Technology & Innovation
A more demanding job than you might think
It takes roughly three to four months for rice paddy to be ready for harvest, some stages of the planting and growing process demand patience and a sharp eye.
It’s a cool morning in Burkina Faso, a power tiller shuts off after the rice nursery has been set up and prepared for transplantation. The rice seedlings are transplanted by rice farmers, methodically and patiently often in straight lines, guided by a string. A rather straightforward process, in comparison to what awaits the farmers for the coming three months.
Ajara Bamogo is watching for birds in a rice paddy belonging to her father, Natouba Francois Bamogo, in Bama in the Hauts-Bassins region of Burkina Faso.
In the days following the transplantation of rice seedlings, rice farmers work in unison to ensure that nothing gets in between their expected harvest, through the use of fertilizers, pesticides, and physically checking for land or air threats such as: weeds, insects, rodents and birds.
Rice fields are continuously weeded and sprayed, to ensure that no diseases or parasite can take a hold of the growing paddy rice. During this process, it is common to find farm workers scouring in-between the rice fields for parasites and insects.
In addition, farm workers also search through areas where weeds have formed, to among other things, ensure that no rodents have found shelter under weeds, which offer a great hiding spot for snakes to access the sustainably sourced river water intended to water the rice paddy, from nearby canals.
Some farmers, and at times children during their school holiday stay up to 30 days close to their fields, carefully watching from sunset to sundown. Sometimes armed only with handmade clappers, constructed out of rolled plastic and clapped against the palms of the hand, to scare away birds from approaching the growing rice paddy, on the one hand. On the other hand, in some cases, those standing guard prefer to situate themselves in the middle of their rice fields by either sitting on the ground or in a sort of wooden platform covered by rice sacks as cover. All very tedious work, but much needed, since birds can destroy a full harvest and with that a much-needed source of income.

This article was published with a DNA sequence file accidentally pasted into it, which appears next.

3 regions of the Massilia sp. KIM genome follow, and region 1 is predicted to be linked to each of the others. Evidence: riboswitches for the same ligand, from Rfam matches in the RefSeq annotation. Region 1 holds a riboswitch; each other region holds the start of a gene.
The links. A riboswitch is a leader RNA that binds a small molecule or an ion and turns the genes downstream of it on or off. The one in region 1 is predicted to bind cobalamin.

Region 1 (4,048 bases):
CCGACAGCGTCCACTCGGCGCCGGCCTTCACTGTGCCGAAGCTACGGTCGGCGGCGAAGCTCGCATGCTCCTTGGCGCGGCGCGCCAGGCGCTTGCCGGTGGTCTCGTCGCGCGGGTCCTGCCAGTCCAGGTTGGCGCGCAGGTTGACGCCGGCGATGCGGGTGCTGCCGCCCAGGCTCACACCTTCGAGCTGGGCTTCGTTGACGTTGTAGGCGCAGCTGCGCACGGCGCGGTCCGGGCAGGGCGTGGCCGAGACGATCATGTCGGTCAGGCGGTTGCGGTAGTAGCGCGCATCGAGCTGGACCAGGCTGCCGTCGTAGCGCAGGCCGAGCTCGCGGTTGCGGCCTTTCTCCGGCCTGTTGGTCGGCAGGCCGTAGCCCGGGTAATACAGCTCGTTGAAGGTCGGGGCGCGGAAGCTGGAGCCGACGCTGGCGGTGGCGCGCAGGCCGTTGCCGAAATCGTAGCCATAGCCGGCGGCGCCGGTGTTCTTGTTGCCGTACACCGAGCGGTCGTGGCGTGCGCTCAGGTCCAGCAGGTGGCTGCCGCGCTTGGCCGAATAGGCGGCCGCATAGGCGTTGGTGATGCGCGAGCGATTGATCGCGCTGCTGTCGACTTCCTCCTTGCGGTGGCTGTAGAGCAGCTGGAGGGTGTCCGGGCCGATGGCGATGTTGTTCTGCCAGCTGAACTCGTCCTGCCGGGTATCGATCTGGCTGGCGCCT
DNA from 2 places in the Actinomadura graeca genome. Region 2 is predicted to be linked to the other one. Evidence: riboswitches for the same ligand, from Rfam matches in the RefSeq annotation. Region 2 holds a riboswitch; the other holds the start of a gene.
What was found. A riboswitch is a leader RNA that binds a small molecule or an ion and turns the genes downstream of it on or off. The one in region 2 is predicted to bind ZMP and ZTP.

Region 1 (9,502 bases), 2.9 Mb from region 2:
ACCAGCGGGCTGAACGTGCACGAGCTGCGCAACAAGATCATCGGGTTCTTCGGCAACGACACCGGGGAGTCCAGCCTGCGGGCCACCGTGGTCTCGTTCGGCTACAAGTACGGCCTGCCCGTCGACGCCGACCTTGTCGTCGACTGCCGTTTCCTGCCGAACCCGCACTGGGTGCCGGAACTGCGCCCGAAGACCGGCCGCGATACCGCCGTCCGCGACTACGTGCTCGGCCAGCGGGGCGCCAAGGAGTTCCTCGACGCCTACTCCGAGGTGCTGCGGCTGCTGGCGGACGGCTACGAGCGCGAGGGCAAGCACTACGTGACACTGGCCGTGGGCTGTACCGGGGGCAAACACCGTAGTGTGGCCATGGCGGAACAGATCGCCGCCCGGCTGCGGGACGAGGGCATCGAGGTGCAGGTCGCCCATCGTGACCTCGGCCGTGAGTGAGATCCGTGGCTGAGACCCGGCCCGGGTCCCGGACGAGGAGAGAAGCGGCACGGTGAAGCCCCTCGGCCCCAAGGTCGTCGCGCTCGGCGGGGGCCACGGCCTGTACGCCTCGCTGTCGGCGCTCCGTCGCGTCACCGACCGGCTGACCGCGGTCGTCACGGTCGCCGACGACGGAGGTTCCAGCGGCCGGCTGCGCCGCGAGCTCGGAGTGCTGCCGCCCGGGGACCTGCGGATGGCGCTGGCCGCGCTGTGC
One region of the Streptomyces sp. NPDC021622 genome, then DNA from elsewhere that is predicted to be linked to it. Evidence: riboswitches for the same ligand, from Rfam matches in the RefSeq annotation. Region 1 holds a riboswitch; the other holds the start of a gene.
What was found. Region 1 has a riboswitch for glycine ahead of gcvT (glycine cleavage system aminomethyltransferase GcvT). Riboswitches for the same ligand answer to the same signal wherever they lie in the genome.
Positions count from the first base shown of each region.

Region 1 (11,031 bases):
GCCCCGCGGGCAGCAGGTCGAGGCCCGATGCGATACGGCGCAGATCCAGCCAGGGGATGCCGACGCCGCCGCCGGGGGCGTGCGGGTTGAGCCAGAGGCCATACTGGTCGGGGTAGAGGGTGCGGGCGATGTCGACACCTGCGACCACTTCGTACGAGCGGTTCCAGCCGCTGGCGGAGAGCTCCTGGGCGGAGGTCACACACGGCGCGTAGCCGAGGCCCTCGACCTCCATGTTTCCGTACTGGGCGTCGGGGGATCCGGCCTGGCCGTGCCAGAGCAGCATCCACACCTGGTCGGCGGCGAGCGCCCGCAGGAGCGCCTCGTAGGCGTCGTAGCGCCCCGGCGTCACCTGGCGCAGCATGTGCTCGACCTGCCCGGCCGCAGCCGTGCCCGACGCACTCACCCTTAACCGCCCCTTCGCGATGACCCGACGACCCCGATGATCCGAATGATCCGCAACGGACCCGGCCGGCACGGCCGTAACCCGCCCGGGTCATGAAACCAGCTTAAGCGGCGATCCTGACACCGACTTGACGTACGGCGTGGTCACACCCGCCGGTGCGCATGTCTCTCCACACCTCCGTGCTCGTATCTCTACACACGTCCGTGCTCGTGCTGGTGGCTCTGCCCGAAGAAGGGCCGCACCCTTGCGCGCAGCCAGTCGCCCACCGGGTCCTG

Issaka Sidibé (left, approximately 15) and his brother Hayouba Sidibé (approximately 19) sheltering from drizzle as they keep birds away from their family’s rice paddy on the Pleine Irrigé de la Vallée du Kou (Kou Valley Irrigated Plain) in Bama in the Hauts-Bassins region of Burkina Faso.
There are times, when farmers are not able to physically be present, in those times they rely on scarecrows, that sometimes look like abstract works of art, by propping old rice sacks on sticks. Similarly, some farmers use plastic flags, placing old plastic bags on sticks that blow wildly in the wind.
For a more visual representation of what you have just read and seen, take a look at the pictures in the gallery below, shot in one of CARI’s implementing countries, Burkina Faso, by the photojournalist Nyani Quarmyne on behalf of CARI. You can find more of his work here: Nyani Quarmyne | Photographer | Global Health & Social Justice (nqphotography.com)